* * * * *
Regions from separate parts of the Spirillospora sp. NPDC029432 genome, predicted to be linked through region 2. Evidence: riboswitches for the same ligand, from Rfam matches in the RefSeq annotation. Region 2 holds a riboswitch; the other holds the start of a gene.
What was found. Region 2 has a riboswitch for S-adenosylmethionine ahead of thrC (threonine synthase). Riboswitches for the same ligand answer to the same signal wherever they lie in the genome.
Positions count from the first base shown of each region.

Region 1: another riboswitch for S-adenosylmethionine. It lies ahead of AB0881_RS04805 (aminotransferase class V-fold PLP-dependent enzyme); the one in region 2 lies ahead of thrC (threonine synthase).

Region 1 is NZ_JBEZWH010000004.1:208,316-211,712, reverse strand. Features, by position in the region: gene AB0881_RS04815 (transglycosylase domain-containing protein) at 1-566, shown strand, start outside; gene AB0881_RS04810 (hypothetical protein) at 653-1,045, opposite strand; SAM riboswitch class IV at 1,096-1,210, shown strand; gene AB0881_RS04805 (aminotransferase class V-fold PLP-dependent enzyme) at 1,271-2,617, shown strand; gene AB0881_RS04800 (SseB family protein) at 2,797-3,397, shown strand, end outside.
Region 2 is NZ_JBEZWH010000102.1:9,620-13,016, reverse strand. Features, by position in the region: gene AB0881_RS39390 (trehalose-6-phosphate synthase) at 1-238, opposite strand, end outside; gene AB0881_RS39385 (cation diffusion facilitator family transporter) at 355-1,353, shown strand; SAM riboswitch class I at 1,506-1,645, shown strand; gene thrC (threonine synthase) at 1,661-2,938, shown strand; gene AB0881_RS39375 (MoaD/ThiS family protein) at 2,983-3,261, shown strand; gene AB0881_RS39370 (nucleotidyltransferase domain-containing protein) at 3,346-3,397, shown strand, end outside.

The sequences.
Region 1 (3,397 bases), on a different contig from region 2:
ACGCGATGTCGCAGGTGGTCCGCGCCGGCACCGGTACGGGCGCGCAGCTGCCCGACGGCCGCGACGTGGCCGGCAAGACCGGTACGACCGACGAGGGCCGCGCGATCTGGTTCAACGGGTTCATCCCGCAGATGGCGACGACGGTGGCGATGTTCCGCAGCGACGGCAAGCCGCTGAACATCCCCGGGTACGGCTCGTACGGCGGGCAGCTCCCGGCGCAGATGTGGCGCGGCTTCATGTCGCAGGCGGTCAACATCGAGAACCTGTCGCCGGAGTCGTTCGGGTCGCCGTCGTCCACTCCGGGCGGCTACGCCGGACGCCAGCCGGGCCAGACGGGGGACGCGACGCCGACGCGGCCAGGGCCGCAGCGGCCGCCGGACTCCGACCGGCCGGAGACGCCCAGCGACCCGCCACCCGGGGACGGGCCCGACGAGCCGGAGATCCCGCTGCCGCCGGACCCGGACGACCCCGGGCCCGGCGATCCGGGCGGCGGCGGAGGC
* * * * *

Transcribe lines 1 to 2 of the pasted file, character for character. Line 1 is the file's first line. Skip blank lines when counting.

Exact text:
Regions from separate parts of the Spirillospora sp. NPDC029432 genome, predicted to be linked through region 2. Evidence: riboswitches for the same ligand, from Rfam matches in the RefSeq annotation. Region 2 holds a riboswitch; the other holds the start of a gene.
What was found. Region 2 has a riboswitch for S-adenosylmethionine ahead of thrC (threonine synthase). Riboswitches for the same ligand answer to the same signal wherever they lie in the genome.